Links

wedged bretstuhl

I have a few things underway right now, yesterday I wedged the bretstuhl. Too dark to shoot the finished result today. The kids approve, and it’s in use at our kitchen table now. Before I go further, some house-keeping. I had two presentations last week, and am now cleaning & sorting some bits before I get back to the wainscot chair project.

Today’s subject is links. Maureen has been knitting away, and has new stuff on her site. Felted & not.  https://www.etsy.com/shop/MaureensFiberArts

Simple lace hand knit scarf, hand dyed merino wool, russet apricot color, medium weight scarf

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Next, Plymouth CRAFT. http://plymouthcraft.org/  We’re underway, with some workshops scheduled and sign-ups begun. So if spoons, succotash or card weaving entice you, head over & click the buttons…

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My spoon class is 2 days in January, winter is a perfect time for spoon carving. Along the lines of “give a man a spoon, or teach him to make his spoon…” or whatever that quote is. After these 2 days, you’ll be spoon-mad. The same applies for succotash or card weaving of course. We have started a blog there too…so sign up for that is you don’t have enough stuff to read as it is. http://plymouthcraft.org/category/blog/

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Every year about this time, I write about the Regional Furniture Society http://regionalfurnituresociety.org/

Their annual journal comes out (or gets to me in the US) in December. I always look forward to it, and this year’s issue is just great. Maybe 6 articles on oak furniture – how could I not like it? their newsletters are even better. If you listened to me last year, then you’re reading yours now…if not…click the link.

regional furniture 001

 

regional furniture 002

 

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That’s the links – there’s one other thing. A reader wrote yesterday and asked for more pictures of some 2-panel chests from Devon that I once posted. I have few shots of these creatures – I’ve seen 2 of them. I plan on putting one my versions of these in the upcoming (a year from now) book. Here’s some of what I have:

this one just exists as a chest-front…now separated from the rest of the object. I first saw it in England, then it sold to an American collector. Dated on the 10″wide center muntin “EC 1669”.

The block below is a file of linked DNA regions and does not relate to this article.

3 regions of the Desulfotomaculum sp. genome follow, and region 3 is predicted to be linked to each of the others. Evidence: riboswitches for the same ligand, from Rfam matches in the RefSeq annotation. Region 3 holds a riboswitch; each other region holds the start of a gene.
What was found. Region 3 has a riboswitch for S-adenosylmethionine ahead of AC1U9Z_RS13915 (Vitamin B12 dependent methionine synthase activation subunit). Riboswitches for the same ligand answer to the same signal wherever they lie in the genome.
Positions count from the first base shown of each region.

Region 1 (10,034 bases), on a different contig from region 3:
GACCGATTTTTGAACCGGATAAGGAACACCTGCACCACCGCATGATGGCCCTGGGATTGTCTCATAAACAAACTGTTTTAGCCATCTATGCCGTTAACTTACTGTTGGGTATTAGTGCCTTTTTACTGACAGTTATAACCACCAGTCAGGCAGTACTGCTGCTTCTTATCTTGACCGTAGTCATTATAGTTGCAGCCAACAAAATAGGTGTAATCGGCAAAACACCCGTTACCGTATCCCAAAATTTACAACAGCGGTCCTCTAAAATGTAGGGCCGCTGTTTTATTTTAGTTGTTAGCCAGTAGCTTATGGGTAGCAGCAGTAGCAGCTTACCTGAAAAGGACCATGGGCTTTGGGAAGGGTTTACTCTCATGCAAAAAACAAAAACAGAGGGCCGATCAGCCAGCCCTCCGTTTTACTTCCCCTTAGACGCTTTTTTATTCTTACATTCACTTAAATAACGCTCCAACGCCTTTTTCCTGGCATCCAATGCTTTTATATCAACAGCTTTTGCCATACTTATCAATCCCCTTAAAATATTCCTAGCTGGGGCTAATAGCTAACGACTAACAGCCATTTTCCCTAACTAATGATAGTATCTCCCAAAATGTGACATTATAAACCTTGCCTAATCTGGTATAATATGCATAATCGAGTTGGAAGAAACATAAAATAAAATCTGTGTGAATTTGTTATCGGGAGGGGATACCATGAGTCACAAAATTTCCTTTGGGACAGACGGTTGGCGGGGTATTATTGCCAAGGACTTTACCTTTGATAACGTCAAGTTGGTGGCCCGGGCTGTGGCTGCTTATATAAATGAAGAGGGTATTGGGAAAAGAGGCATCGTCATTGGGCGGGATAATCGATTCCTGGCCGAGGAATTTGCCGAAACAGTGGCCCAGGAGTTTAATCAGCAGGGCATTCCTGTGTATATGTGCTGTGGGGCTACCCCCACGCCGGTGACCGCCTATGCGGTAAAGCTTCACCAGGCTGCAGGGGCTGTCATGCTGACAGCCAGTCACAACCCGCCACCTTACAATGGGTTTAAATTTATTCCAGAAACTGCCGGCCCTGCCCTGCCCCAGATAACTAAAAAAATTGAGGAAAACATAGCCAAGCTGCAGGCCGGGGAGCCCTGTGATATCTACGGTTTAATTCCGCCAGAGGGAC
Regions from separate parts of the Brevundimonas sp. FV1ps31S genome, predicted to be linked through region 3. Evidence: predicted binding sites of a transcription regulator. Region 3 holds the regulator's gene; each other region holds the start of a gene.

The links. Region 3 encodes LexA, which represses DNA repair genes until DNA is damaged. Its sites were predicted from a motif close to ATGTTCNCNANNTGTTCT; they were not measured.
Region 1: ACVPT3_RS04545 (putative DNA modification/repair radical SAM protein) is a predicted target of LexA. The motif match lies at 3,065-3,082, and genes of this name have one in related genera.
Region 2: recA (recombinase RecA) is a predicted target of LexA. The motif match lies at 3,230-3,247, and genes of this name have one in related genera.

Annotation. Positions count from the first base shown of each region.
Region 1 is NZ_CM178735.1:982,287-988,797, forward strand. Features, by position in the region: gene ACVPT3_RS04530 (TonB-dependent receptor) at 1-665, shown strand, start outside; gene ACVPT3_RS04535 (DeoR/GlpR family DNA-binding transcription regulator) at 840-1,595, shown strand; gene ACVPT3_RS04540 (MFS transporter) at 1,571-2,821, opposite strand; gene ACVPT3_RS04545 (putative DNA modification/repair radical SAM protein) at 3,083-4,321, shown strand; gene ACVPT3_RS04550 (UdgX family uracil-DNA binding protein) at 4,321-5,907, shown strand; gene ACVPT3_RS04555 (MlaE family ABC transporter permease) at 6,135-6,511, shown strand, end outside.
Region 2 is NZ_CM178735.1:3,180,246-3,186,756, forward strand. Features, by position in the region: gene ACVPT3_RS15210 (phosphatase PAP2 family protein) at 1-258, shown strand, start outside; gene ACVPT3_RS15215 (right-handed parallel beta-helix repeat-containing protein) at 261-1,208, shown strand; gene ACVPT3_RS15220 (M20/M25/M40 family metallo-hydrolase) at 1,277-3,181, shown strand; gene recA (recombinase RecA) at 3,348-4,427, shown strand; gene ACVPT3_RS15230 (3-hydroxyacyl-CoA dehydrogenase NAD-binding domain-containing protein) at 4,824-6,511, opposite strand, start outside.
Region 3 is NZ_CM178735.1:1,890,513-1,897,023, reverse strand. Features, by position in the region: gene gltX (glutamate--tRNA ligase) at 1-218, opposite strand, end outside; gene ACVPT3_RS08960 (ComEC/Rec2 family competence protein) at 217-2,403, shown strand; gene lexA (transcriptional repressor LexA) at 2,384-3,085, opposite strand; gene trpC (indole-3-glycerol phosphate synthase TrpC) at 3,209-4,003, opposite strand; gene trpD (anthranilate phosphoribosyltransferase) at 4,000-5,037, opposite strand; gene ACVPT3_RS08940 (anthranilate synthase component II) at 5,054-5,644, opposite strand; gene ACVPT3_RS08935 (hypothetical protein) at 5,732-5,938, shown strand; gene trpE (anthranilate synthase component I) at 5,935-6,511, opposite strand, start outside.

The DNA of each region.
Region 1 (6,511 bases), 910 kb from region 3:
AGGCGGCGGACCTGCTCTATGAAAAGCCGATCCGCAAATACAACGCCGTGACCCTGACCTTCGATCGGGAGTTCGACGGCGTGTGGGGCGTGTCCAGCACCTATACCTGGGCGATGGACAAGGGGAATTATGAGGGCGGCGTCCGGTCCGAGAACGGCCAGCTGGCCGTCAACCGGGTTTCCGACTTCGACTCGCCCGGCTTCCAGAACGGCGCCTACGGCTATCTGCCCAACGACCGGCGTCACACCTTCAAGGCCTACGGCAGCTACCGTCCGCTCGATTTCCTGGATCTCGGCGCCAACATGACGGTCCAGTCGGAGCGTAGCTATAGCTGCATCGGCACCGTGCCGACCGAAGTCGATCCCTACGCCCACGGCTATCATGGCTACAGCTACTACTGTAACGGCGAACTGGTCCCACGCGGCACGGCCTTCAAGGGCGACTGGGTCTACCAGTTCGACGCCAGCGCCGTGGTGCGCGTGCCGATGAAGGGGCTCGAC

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Here’s one of the panels; these are over 12″ wide.

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The other one is still a chest, still in England.  “R A P 1682” on the muntin. These are both made from flatsawn stock, or varying quality. This one retains some of the pained background; photos are not as good as what I got above, no tripod on that trip. To my eye, these are the same maker.

chest A muntin OLYMPUS DIGITAL CAMERA

When I made one, I changed a few things, as I often do. I hate the carved lower rail – I think it’s ugly. So I never do that one.

 

white oak chest, 2009
white oak chest, 2009

Here’s an oldie that got away, I think the same guy. We’ve never seen it. Also initialed “EC 1669” – food for thought. Anyone sees this one, let me know. I’d love to see it.

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5 thoughts on “Links

  1. Hi Peter,
    interesting how you put the wedges in from the side. I have seen quite a few Brettstühle in the Black Forest. All of them only had pegs to hold the back, driven through the narrow side.
    Oh, and please use a double “t” like brettstuhl.
    Best Frederik

    • Frederik – thanks for the tip on spelling Brettstuhl…noted. I wedged it because that’s how my friend Drew Langsner learned his in Switzerland. I just copied his article…any time you want to send pictures of ones you’ve seen, we’d love to see them. I hope to make a chair like this again. thanks again
      PF

  2. speaking of links…click on the name in blue letters and you will be transformed to my new wood blog. Third post today; making a stool from Box Elder.
    Peter, I wish the spoon carving classes were closer. I live in a woodworking desert.

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